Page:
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generative

Line breaks: gen¦era|tive
Pronunciation: /ˈdʒɛn(ə)rətɪv
 
/

Definition of generative in English:

adjective

1Relating to or capable of production or reproduction: the female reproductive system and its generative cycles
More example sentences
  • There are two possible methods by which this could arise: by generative reproduction via unreduced gametes or by somatic mutations.
  • Each haploid cell undergoes a mitotic division to produce the generative and vegetative nuclei.
  • Continuing the consideration of the influence of the generative organs in the production of insanity, I come now to puerperal insanity.
2Denoting an approach to any field of linguistics that involves applying a finite set of rules to linguistic input in order to produce all and only the well-formed items of a language: generative phonology
More example sentences
  • During this period, he became a leading figure in US linguistics, replacing a mechanistic and behaviouristic view of language with a mentalistic and generative approach.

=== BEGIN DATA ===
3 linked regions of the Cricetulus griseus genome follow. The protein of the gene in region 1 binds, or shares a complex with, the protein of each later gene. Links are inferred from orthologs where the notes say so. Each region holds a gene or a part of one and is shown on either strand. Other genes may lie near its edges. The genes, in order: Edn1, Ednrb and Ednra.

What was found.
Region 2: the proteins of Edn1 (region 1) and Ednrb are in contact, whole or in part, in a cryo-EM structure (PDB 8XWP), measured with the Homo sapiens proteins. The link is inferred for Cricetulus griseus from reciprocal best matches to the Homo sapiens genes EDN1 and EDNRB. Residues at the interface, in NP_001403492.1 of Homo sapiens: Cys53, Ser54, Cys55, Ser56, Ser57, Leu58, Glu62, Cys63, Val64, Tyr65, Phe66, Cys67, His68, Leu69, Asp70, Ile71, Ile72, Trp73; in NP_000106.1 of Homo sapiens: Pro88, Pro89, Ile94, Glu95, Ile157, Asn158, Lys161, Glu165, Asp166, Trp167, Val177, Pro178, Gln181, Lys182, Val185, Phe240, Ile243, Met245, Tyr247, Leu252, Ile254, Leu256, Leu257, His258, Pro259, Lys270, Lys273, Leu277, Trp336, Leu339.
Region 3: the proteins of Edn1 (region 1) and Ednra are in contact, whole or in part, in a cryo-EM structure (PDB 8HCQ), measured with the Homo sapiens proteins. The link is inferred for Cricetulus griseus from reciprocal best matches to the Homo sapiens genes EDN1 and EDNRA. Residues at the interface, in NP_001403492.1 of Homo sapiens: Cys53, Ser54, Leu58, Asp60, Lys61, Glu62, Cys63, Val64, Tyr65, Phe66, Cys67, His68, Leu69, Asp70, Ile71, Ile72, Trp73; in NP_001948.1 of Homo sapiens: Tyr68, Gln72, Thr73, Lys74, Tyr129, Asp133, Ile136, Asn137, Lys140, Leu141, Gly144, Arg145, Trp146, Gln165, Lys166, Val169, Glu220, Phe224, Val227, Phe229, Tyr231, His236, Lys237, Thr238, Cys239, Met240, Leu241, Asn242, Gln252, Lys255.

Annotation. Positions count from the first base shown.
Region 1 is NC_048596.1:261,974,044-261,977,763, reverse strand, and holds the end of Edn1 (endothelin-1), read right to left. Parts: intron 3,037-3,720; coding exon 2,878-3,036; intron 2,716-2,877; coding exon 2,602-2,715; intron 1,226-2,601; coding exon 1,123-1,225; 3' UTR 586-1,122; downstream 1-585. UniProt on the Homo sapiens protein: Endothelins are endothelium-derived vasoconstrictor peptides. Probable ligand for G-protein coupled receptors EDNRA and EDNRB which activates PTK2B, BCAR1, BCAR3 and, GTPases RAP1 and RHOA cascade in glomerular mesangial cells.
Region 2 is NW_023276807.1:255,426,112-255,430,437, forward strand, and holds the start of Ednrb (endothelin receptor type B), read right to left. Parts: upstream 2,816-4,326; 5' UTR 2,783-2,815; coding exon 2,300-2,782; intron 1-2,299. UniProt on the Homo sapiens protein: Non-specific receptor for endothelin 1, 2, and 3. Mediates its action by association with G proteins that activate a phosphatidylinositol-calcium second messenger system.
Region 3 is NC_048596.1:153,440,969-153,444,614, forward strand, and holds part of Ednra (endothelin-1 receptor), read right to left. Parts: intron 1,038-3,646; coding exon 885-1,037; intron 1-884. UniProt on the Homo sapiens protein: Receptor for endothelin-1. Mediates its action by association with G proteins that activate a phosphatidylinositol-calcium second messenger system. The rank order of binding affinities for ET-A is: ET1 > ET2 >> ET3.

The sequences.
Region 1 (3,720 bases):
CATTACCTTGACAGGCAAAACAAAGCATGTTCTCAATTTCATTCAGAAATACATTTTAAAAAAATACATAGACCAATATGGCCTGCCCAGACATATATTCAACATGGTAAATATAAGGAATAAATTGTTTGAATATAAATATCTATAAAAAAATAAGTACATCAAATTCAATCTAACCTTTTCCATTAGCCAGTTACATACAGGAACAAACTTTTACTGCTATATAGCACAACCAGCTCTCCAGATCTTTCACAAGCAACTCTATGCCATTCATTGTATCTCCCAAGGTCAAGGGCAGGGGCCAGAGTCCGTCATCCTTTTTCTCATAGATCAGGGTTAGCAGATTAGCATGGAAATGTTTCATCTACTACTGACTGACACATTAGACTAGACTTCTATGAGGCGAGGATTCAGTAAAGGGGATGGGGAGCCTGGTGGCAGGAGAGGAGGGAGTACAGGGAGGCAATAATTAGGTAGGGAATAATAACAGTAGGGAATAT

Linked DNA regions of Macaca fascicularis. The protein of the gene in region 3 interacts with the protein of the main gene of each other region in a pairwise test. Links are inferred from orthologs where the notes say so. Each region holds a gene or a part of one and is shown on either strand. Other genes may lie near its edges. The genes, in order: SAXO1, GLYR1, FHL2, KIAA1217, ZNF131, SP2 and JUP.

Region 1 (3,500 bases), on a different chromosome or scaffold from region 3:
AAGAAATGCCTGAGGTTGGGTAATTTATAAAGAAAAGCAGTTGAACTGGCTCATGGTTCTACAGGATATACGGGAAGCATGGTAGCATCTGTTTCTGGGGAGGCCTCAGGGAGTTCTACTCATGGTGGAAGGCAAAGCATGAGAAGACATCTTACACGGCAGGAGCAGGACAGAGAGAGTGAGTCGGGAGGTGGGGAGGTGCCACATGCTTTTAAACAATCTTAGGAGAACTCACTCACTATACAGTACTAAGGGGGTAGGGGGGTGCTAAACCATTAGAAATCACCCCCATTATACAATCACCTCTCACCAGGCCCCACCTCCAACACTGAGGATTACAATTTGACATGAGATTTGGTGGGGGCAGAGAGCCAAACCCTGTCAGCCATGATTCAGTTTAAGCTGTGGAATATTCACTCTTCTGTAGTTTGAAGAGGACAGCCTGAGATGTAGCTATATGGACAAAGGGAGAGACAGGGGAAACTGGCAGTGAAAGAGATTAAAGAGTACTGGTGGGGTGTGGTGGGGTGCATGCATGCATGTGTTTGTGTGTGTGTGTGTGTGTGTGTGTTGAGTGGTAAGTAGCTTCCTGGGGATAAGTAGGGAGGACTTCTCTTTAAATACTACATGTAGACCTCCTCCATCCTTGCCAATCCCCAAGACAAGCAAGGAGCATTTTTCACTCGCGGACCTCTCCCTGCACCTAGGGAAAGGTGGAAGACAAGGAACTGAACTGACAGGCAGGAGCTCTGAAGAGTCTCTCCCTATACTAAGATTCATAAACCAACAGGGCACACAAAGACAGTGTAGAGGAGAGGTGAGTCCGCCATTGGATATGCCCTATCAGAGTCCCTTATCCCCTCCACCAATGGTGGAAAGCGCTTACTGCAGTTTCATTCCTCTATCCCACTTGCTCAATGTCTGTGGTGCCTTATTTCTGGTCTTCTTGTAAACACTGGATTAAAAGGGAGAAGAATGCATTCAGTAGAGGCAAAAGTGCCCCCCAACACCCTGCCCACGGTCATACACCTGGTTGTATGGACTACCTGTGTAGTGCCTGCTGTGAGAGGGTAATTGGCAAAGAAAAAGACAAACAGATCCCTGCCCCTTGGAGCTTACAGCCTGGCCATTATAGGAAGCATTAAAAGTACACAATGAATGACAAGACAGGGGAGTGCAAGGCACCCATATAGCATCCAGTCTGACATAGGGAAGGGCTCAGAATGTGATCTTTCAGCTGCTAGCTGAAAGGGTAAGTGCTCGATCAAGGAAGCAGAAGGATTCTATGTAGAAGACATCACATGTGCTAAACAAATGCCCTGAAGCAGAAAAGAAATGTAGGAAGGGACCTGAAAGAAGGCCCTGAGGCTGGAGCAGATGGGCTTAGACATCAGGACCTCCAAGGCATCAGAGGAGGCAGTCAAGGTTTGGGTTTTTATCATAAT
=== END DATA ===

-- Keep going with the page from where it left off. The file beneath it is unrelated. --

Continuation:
• Functionalism as a linguistic approach is different from generative and cognitive approaches in that it makes no claim as to the cognitive reality of the mechanisms it proposes - that matter is irrelevant to its usefulness.
  • The whole question is fascinating, because generative linguists have not tended to be interested in this question.

Origin

late Middle English: from late Latin generativus, from generare 'beget' (see generate).

Derivatives

generativity

1
noun
Example sentences
  • I hope I need not say that special respect for generativity does not require stigmatizing the non-generative.
  • After that perhaps twenty-year time period, a woman emerges fully into her new life of deeper uniqueness, generativity, nurturance, and creativity.
  • If you feel that kind of generativity, you'll never be bored with life.

Definition of generative in:

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